2. Thanks again for the nice comments. And you are right about that one deficiency with reading the works of great thinkers—its not quite as good as having them there. But one can go to a Buddhist or Hindu temple, if you can find a good one, or join a meditation group for instance. Good luck.

  3. In response to Sana.

    Truth is not a state of affairs but a state of consciousness which can only be achieved by using your own understanding not that of others. I refer you to Emmanuel Kants essay on enlightenment, Emerson’s essay on self-reliance and to Nietzsche “You have your way. I have my way. As for the right way, the correct way, and the only way, it does not exist”. Also, Jena Krishnamurti “Truth is a pathless land”.

    Truth or enlightenment is egoless and only attainable as a result of impersonal curiosity not the desire or ambition to achieve it. Such desire or ambition is ego-based and counter-productive (as also is reliance on others). That which you seek can only be found within and requires that you accept nothing heard, read or learnt from others as true (it may well be, but you need to establish that for yourself).

    Everything (including this advice) needs to be questioned and the answers must come from you.

    “If the way which I have pointed out as leading to this result seems exceedingly hard, it may nevertheless be discovered. Needs must it be hard, since it is so seldom found. How would it be possible, if salvation were ready to our hand, and could without great labour be found, that it should be by almost all men neglected? But all things excellent are as difficult as they are rare.”
    (Spinoza – Ethics)

  4. Thanks for the comment. You refer to some good pieces and the quote at the end I’ve used in this blog many times. However I think your statement “Truth is … a state of consciousness which can only be achieved by using your own understanding not that of others” is self-evidently false. First it smacks of relativism and second we do gain insight from others or education would be pointless. Furthermore you next few sentences contradict your claim as you appeal to other for truth. I do believe in self-salvation but that doesn’t imply radical individualism.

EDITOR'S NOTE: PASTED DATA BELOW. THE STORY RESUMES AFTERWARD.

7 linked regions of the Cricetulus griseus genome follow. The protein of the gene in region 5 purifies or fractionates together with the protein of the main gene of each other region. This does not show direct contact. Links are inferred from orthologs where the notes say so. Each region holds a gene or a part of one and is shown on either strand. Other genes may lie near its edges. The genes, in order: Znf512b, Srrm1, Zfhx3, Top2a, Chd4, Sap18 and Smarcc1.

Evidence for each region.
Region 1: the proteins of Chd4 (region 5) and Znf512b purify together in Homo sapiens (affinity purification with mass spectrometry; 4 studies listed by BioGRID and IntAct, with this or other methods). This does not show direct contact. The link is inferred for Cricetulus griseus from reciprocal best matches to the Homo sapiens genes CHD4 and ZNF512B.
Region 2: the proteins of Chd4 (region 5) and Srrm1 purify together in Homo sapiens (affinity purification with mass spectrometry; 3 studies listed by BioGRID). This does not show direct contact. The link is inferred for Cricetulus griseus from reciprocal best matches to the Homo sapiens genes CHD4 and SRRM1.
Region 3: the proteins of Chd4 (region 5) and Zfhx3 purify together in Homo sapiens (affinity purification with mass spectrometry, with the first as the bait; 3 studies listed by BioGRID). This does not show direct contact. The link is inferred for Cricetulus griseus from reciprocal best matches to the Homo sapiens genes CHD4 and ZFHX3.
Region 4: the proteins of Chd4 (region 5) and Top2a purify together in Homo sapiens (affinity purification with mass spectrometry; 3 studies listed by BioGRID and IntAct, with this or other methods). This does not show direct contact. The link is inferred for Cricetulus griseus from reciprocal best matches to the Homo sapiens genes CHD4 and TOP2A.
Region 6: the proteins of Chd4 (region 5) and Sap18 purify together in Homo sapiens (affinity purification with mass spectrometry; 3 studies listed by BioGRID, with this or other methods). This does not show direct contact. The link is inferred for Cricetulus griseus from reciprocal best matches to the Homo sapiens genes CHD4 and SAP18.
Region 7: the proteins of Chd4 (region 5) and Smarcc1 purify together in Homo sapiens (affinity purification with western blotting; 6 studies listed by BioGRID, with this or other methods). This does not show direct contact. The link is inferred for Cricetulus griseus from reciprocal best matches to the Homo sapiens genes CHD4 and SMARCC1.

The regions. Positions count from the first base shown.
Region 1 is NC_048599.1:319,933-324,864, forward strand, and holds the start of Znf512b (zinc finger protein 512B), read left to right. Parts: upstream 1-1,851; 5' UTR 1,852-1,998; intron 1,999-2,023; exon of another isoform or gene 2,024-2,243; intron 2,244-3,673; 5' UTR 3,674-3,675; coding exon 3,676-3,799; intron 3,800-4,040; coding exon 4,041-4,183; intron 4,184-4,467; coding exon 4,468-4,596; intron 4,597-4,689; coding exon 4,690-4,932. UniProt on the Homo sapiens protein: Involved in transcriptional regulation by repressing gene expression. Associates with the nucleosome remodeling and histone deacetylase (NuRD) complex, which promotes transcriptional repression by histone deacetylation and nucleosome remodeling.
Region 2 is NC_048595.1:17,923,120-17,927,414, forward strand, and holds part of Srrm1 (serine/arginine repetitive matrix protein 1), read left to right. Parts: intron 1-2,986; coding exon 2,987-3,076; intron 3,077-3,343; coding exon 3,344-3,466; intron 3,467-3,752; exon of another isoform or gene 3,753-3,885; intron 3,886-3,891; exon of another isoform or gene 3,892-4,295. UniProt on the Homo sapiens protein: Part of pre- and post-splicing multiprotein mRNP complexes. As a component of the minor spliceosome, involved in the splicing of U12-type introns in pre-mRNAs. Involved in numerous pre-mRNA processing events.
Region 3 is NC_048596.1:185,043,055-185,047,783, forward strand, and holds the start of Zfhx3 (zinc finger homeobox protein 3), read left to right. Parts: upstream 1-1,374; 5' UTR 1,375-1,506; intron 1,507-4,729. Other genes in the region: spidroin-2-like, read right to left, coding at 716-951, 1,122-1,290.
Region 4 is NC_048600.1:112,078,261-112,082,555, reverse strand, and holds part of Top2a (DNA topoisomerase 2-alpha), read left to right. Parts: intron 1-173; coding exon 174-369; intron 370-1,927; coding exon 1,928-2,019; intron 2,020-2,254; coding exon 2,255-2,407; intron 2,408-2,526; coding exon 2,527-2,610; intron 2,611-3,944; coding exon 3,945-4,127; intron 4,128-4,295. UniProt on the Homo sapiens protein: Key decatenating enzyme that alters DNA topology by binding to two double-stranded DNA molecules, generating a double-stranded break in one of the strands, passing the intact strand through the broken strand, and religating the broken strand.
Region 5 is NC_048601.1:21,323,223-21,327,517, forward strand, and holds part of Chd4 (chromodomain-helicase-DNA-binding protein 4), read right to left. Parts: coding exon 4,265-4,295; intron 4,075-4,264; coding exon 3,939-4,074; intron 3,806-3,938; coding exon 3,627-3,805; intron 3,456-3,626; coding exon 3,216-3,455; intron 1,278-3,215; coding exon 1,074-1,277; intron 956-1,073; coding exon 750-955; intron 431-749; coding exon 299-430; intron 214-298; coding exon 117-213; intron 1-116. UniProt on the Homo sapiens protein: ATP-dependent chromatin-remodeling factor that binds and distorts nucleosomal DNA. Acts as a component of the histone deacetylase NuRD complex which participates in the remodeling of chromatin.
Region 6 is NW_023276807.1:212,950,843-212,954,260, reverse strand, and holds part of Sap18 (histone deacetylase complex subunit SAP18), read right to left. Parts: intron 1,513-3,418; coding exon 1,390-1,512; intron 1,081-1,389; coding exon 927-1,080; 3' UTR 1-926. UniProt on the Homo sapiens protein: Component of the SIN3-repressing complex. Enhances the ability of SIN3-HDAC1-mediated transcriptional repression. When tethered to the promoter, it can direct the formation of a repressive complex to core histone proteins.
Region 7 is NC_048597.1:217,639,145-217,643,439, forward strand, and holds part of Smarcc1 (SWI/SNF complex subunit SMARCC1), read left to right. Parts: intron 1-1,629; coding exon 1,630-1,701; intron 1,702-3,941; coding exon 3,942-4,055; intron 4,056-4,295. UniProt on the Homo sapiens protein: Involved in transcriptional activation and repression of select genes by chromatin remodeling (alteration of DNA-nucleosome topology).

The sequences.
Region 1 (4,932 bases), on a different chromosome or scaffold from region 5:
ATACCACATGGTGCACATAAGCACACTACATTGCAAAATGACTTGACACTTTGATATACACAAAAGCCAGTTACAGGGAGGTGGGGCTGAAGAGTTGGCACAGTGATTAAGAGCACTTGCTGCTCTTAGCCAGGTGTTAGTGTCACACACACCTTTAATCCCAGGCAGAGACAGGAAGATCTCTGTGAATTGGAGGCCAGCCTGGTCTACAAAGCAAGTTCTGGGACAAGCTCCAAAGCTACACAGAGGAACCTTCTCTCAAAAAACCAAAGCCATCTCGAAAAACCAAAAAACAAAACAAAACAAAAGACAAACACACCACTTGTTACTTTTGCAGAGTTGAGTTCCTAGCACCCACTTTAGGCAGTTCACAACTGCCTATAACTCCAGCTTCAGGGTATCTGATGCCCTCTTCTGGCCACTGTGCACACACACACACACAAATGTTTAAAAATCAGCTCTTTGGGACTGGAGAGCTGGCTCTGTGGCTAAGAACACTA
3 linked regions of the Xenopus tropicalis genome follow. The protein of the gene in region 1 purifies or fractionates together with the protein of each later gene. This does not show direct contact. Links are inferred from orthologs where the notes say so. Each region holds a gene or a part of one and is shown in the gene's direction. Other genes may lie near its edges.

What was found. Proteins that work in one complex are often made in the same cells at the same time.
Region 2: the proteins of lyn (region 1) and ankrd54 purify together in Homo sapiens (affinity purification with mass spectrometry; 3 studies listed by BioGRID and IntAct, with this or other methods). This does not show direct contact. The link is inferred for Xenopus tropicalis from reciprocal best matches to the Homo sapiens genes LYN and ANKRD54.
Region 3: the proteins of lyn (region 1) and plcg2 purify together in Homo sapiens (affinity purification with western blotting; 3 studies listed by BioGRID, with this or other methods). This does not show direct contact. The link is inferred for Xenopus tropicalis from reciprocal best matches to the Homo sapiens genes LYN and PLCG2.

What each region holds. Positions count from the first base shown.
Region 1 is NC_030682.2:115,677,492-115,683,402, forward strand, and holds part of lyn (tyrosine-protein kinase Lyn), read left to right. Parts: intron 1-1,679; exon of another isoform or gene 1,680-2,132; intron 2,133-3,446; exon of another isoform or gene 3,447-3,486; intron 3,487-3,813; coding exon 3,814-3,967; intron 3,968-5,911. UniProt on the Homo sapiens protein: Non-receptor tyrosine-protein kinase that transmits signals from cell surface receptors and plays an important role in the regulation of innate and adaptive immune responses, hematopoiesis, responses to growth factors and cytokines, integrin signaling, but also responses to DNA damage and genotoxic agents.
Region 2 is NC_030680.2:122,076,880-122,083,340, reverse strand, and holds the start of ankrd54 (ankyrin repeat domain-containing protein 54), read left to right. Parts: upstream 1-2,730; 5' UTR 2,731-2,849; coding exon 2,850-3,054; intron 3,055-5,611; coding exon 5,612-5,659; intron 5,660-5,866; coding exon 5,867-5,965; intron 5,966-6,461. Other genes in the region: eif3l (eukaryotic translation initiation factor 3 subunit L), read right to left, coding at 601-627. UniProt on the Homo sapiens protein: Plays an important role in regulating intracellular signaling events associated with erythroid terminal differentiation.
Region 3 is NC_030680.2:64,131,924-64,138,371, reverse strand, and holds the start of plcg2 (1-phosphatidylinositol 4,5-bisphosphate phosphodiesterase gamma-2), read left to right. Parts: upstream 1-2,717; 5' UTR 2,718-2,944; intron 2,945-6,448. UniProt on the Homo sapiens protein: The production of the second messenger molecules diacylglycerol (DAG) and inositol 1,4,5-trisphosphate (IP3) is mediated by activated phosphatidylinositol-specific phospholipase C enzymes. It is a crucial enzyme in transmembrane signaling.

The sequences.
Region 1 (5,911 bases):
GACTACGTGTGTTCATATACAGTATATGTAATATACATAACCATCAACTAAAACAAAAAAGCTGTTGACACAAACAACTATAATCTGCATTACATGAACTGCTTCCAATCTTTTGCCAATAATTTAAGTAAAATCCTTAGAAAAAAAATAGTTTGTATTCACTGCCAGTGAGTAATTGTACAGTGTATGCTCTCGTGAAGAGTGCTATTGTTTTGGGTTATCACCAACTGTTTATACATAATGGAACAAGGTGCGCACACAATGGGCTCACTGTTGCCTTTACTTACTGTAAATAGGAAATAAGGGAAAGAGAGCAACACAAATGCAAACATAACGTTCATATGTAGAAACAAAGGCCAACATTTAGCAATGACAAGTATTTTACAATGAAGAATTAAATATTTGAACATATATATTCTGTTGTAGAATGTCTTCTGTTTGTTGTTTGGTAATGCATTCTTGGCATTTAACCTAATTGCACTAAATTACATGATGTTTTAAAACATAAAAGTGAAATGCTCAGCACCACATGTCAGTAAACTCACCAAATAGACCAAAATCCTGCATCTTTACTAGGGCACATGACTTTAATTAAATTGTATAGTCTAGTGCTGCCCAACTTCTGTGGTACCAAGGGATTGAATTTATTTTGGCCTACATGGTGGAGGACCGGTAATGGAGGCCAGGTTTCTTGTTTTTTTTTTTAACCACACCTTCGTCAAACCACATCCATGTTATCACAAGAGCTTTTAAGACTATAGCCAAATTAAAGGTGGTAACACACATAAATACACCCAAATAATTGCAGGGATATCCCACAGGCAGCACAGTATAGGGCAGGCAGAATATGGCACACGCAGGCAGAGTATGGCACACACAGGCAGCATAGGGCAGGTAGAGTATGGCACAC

5. Thanks for a good reminder, thinking about the end makes things clearer a lot for me.

    Random fact: I’ve discovered today that Nero was tutored by Seneca

  6. With regard to relativism and education, I draw your attention to the distinction between information (universal) and knowledge (particular). Aristotle called these sophia and phronesis respectively and wrote:

    “…although the young may be experts in geometry and mathematics and similar branches of knowledge [sophoi], we do not consider that a young man can have Prudence [phronimos]. The reason is that Prudence [phronesis] includes a knowledge of particular facts, and this is derived from experience, which a young man does not a possess; for experience is the fruit of years.”

    Education relates to information (sophia) whereas experience (phronesis) is personal and therefore subjective as also consciousness (the subject of which experience is the object). Information (sophia) can be communicated but experience (phronesis) can not. Philosophy relates to phronesis not sophia therefore the idea that it can be communicated is misguided.

    My understanding was not gleaned from the sources quoted and I mention them only as references to avoid lengthy explanation.

    Being is necessarily individualistic and the only alternative to radical (is there any other form?) individualism is dogmatism.

  7. And Nero evidently didn’t turn out that well. But then you can’t always blame teachers for what students do.

  8. Perhaps you mean the Macedonian King Alexander III (Alexander the Great) not Nero.

    Incidently, there is also the biblical saying “The truth will set you free”. This obviously relates to a state of consciousness not an obscure fact to be found in somebody’s book or the information on you tax return.

  9. Sorry. Crossed line. I thought your response to Ivan related to my Aristotle quote.